"Most of modern mathematics and physics derives from work of Leonhard Euler," says Robin Wilson of the Open University in the UK. He was "the most prolific mathematician of all time" and "the Mozart of mathematics". But for all his achievements, "many so-called educated people have never heard of him."
His most famous single equation is Euler's identity. It is said to be the equation that can link all of the constants of mathematics together.
The equation combines five of the most important numbers in mathematics. These are:
- 1 – the basis of all other numbers
- 0 – the concept of nothingness
- pi – the number that defines a circle
- e – the number that underlies exponential growth
- i – the "imaginary" square root of -1
The numbers all have many practical applications, including communication, navigation, energy, manufacturing, finance, meteorology and medicine.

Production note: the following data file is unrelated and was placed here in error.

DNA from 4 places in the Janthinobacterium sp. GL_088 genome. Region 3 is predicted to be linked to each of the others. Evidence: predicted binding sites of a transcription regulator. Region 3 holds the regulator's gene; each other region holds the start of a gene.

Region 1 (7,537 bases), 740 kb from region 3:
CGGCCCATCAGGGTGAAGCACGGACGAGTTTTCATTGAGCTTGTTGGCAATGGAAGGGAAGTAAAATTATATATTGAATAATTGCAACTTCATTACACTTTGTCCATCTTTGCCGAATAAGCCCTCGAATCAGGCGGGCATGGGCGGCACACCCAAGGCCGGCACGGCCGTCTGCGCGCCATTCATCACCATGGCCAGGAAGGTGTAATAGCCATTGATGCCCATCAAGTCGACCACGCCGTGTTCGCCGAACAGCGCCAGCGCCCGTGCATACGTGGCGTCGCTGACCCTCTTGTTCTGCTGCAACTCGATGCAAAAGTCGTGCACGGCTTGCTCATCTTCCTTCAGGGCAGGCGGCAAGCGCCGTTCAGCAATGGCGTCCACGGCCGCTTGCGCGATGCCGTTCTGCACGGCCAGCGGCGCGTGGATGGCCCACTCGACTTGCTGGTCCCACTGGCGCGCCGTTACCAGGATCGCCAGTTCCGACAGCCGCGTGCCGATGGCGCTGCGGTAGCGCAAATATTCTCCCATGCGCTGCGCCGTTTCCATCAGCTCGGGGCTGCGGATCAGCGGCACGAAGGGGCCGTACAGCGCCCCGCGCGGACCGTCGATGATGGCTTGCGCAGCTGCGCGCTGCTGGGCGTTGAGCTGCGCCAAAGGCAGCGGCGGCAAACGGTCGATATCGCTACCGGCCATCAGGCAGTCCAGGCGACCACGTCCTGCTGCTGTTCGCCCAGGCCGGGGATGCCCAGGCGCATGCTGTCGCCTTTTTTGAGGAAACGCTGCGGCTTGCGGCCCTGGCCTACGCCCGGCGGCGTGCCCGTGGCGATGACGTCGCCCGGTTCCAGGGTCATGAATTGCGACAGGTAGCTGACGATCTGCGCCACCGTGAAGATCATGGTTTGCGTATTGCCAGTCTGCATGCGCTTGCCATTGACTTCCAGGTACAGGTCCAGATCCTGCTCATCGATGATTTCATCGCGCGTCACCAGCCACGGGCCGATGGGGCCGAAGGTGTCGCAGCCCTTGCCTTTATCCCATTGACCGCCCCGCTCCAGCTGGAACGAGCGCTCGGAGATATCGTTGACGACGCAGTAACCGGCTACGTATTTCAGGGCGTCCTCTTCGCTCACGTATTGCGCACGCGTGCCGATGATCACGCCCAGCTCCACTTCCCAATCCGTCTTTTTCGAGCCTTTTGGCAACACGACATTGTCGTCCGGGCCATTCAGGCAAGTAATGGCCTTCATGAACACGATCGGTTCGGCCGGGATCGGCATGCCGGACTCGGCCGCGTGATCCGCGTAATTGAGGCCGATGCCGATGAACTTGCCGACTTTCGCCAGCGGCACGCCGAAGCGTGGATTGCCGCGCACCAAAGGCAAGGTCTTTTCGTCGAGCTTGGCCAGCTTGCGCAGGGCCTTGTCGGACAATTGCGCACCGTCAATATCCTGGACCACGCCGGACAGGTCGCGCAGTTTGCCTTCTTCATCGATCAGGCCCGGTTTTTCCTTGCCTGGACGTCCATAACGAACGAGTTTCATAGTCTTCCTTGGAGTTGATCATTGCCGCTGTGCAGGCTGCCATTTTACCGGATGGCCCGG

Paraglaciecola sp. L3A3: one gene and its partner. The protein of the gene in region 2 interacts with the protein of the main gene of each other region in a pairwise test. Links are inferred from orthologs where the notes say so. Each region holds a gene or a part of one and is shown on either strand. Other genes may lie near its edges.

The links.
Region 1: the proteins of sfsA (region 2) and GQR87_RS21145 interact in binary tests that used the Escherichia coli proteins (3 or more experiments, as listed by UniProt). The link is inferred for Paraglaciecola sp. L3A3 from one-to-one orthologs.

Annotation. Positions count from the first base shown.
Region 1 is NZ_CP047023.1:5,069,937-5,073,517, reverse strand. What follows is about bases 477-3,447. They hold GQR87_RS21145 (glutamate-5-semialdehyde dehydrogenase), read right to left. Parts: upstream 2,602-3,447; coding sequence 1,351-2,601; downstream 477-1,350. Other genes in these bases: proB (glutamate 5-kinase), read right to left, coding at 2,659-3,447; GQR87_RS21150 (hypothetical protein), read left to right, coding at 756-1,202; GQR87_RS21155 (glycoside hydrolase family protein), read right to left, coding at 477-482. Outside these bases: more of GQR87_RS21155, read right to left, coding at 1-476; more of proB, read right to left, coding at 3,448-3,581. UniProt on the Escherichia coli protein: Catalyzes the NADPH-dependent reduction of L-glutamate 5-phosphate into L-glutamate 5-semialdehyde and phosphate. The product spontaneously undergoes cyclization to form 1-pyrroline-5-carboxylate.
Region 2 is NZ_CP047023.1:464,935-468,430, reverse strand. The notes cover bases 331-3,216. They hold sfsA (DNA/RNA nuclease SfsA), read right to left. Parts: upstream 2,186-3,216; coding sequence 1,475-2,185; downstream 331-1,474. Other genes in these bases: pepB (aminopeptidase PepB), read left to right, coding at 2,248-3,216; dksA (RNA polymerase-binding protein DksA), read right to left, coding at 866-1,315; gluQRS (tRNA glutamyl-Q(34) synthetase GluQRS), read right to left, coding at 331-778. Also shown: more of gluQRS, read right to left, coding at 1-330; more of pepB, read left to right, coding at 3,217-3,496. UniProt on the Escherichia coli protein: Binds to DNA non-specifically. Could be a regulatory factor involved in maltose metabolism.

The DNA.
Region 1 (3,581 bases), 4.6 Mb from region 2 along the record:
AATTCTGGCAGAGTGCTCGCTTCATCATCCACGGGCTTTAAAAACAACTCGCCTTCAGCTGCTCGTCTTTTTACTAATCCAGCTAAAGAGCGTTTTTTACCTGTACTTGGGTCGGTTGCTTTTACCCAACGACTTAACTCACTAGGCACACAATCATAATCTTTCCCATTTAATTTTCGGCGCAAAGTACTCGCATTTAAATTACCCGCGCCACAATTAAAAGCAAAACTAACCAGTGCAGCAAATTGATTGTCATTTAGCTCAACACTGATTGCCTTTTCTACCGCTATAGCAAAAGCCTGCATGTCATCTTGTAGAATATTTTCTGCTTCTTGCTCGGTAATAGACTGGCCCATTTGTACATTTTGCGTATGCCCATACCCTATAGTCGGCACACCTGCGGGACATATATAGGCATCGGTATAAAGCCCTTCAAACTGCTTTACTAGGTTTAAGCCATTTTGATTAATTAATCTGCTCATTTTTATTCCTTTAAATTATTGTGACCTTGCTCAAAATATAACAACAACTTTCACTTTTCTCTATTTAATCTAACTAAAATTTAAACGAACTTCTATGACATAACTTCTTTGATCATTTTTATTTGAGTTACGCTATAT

But that's not all. Euler's identity also contains the three most basic mathematical operations: addition, multiplication and exponentiation.
"Euler's identity is amazing because it is simple to look at and yet incredibly profound," says David Percy of the University of Salford in the UK – who could not choose between this and Bayes' theorem. "What appeals to me is that this equality connects some incredibly complicated and seemingly unrelated concepts in a surprisingly concise form."
Read more: What is the most beautiful equation?